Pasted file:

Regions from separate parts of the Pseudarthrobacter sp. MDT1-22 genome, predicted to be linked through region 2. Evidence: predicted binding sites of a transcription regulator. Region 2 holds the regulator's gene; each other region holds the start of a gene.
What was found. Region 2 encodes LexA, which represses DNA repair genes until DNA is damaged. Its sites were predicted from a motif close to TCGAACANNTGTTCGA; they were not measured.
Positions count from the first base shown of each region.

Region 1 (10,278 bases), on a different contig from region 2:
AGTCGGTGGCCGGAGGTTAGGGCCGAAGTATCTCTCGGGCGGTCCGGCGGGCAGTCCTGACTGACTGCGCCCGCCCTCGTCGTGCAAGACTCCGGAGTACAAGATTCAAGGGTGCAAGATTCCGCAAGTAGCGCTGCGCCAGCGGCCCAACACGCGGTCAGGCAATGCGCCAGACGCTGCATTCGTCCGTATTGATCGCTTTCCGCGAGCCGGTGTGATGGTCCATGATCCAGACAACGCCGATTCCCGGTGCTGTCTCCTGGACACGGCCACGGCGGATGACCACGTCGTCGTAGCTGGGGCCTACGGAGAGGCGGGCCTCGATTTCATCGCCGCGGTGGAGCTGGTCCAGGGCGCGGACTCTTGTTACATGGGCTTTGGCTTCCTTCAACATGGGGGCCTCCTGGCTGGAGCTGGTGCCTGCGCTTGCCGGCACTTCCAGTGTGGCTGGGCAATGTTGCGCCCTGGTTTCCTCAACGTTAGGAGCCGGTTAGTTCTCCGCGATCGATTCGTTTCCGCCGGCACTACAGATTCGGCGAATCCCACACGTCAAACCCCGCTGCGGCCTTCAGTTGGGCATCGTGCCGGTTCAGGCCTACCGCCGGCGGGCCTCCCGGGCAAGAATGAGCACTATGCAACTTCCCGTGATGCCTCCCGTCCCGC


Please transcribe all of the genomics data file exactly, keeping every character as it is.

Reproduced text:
Regions from separate parts of the Pseudarthrobacter sp. MDT1-22 genome, predicted to be linked through region 2. Evidence: predicted binding sites of a transcription regulator. Region 2 holds the regulator's gene; each other region holds the start of a gene.
What was found. Region 2 encodes LexA, which represses DNA repair genes until DNA is damaged. Its sites were predicted from a motif close to TCGAACANNTGTTCGA; they were not measured.
Positions count from the first base shown of each region.

Region 1 (10,278 bases), on a different contig from region 2:
AGTCGGTGGCCGGAGGTTAGGGCCGAAGTATCTCTCGGGCGGTCCGGCGGGCAGTCCTGACTGACTGCGCCCGCCCTCGTCGTGCAAGACTCCGGAGTACAAGATTCAAGGGTGCAAGATTCCGCAAGTAGCGCTGCGCCAGCGGCCCAACACGCGGTCAGGCAATGCGCCAGACGCTGCATTCGTCCGTATTGATCGCTTTCCGCGAGCCGGTGTGATGGTCCATGATCCAGACAACGCCGATTCCCGGTGCTGTCTCCTGGACACGGCCACGGCGGATGACCACGTCGTCGTAGCTGGGGCCTACGGAGAGGCGGGCCTCGATTTCATCGCCGCGGTGGAGCTGGTCCAGGGCGCGGACTCTTGTTACATGGGCTTTGGCTTCCTTCAACATGGGGGCCTCCTGGCTGGAGCTGGTGCCTGCGCTTGCCGGCACTTCCAGTGTGGCTGGGCAATGTTGCGCCCTGGTTTCCTCAACGTTAGGAGCCGGTTAGTTCTCCGCGATCGATTCGTTTCCGCCGGCACTACAGATTCGGCGAATCCCACACGTCAAACCCCGCTGCGGCCTTCAGTTGGGCATCGTGCCGGTTCAGGCCTACCGCCGGCGGGCCTCCCGGGCAAGAATGAGCACTATGCAACTTCCCGTGATGCCTCCCGTCCCGC